Take 10 in 2010: Participate in the Census
One of the most important civic events for our nation is taking place right now: the 2010 Census. In March, all Orange County households should have received their 2010 Census form. University students who live in a dormitory, residence hall, sorority or fraternity house will receive a census form in April or May 2010. These students have no need to mail the form back. Instead students are asked to turn the form in to the school’s designated census form return site. As required by the U.S. Constitution, it is important that every residence completes and returns the form as soon as possible. Lack of participation can result in our community receiving less federal funding and less access to important services and resources that we might otherwise have received.
One of the shortest census forms in history, the 2010 Census form asks ten questions and takes about ten minutes to complete. The individual in whose name the housing unit is rented or owned should complete the form on behalf of every person living there, both relatives and nonrelatives. Take ten minutes to fill out the form and mail it back. It’s easy.
In Census 2000, the national mail participation rate was 72 percent as of the April 2000 cut-off, while the mail participation rate was 76 percent in Irvine. I challenge Irvine and UCI to beat their 2000 mail participation rate. By increasing the mail participation rate, we can reduce the overall costs of conducting the 2010 Census and help achieve a more accurate count. About $85 million is saved for every one percent increase in national mail participation. So, I urge all people living in Irvine to look for, complete and return their 2010 Census form upon receipt.
Research has found that many people do not participate in the census due to a lack of understanding of these benefits or the purpose of the census. It’s important for people living in our community to know that the census is much more than a population count. Mandated by the U.S. Constitution, the census provides an opportunity for you to ensure our community is accurately represented when it comes to funding for essential programs and services.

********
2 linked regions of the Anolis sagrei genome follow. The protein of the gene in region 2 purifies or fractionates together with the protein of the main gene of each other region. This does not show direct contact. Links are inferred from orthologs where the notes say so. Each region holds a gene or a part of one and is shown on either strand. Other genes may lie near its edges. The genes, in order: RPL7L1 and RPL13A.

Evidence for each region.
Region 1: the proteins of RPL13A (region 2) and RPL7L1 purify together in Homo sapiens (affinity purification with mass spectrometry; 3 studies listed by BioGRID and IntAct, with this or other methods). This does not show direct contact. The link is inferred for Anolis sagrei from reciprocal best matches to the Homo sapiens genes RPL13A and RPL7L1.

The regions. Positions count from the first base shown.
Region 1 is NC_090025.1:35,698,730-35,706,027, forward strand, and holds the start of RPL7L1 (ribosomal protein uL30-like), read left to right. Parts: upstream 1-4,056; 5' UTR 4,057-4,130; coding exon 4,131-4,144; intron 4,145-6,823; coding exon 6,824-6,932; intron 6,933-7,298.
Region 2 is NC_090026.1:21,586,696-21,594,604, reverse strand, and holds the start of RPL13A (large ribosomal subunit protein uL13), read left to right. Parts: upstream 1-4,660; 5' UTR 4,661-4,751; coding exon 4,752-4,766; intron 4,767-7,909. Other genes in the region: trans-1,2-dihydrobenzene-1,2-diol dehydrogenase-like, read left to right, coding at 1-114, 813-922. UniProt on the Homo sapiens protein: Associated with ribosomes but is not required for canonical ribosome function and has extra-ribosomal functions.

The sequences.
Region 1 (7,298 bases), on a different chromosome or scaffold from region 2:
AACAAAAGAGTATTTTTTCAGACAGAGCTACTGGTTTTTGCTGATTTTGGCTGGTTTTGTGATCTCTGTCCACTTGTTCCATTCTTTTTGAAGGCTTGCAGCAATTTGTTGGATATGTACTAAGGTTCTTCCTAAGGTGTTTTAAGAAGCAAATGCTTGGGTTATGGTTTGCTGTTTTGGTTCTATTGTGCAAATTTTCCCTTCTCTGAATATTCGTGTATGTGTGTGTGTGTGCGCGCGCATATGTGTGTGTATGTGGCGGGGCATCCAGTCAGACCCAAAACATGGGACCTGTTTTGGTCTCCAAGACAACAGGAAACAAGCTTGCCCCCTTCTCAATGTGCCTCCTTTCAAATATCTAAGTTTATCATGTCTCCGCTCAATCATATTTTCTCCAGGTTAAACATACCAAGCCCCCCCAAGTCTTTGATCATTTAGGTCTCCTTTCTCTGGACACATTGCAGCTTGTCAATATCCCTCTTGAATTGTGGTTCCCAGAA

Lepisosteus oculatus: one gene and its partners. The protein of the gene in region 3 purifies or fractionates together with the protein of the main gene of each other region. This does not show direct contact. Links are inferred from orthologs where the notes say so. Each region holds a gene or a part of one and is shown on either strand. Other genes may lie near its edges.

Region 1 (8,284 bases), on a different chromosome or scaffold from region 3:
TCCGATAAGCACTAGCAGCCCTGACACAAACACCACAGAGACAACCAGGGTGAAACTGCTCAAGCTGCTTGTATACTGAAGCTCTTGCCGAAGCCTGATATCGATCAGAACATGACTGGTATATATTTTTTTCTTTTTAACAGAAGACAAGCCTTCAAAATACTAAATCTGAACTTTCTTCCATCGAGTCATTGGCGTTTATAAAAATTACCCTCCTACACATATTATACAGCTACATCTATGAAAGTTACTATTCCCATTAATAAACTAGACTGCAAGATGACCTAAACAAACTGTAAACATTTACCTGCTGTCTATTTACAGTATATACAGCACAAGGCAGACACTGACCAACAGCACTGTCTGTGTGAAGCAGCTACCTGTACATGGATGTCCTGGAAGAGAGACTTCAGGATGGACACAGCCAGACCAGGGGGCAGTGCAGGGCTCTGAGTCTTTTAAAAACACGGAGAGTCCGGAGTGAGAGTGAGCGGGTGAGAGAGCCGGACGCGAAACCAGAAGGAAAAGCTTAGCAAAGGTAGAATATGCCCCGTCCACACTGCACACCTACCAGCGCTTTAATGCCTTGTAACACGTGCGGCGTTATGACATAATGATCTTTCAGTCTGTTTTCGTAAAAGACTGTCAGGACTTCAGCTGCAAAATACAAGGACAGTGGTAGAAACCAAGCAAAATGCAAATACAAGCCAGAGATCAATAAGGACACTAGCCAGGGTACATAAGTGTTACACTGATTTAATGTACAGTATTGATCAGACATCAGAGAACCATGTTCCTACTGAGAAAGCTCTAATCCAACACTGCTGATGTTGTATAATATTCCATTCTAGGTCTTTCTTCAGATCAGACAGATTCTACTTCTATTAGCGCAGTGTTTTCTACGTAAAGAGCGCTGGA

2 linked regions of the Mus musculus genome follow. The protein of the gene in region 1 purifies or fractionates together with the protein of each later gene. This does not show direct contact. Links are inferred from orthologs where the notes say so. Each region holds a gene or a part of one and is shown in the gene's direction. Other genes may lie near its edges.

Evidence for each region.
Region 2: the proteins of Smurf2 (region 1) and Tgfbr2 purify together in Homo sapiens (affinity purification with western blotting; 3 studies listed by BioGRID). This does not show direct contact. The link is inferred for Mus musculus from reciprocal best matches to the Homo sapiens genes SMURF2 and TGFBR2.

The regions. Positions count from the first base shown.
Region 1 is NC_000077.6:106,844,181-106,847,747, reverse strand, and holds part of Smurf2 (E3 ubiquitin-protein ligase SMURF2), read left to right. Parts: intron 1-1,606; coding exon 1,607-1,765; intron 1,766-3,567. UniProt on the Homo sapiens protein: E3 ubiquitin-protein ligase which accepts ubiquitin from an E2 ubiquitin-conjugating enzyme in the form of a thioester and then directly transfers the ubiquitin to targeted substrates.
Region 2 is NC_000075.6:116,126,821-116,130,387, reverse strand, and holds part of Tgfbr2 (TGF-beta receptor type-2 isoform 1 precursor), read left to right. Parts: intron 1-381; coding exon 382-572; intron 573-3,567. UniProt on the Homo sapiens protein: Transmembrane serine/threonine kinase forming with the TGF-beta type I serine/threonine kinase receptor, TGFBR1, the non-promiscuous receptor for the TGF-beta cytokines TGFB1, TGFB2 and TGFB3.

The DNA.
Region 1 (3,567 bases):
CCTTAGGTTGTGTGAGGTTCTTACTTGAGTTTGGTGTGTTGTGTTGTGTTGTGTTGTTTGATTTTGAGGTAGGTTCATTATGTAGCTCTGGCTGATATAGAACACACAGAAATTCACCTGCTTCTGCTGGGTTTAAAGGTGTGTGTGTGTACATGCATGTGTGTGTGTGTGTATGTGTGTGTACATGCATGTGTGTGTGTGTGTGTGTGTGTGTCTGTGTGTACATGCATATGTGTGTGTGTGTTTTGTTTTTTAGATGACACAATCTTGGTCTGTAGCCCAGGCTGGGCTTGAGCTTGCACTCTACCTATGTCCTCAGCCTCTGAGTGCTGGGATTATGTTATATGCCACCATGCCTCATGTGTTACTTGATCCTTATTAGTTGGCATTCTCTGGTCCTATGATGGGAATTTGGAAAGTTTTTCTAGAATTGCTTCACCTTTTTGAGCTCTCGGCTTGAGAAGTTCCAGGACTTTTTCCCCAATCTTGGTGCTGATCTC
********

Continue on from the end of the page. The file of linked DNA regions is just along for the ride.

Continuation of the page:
Census data directly affect how more than $435 billion in federal funding is distributed annually to tribal, state and local governments. Census data also guides local planning decisions, including where to provide additional social services, establish child-care and senior centers, and build new roads, hospitals, schools and job training and community centers. Data also are used to reapportion congressional seats to states and assure proper district representation.
Additionally, businesses use census data to inform critical decisions as well as determine locations for new offices and stores, helping to create jobs in our communities. These and many other benefits to our community and families are the reasons why everyone in the United States, every man, woman and child, should participate in the 2010 Census and be counted.
Everyone also needs to know that census participation is safe. The information you provide on your census form is confidential. By law, the Census Bureau cannot share respondents’ answers with anyone, including other federal agencies and law enforcement entities. All Census Bureau employees take an oath of nondisclosure and are sworn for life to protect the confidentiality of the data. The penalty for unlawful disclosure is a fine of up to $250,000 or imprisonment of up to five years, or both.
The easiest and most efficient method of participating is to fill out your form upon arrival and send it back. Questionnaire Assistance Centers (QAC) will be available to assist those unable to read or understand the census form, and a Language Assistance Guide also will be available in 59 languages at all QAC locations. For those with visual impairments, the Language Assistance Guide will be available in large print and Braille. Deaf and hard-of-hearing persons who do not have access to Video Relay Service (VRS) can call the TDD number, 1-866-783-2010.
Census workers will visit homes that did not return forms beginning in April to take the count in person. Please answer their questions. Census workers can be identified by a badge and a Census Bureau bag.
Take ten minutes to complete and return your ten-question census form. By completing and returning your census form, you are performing an important civic duty. Your participation can better define the future for you, our community and our country.
Dwight Delgado is a partnership specialist with the US Department of Commerce’s Bureau of the Census.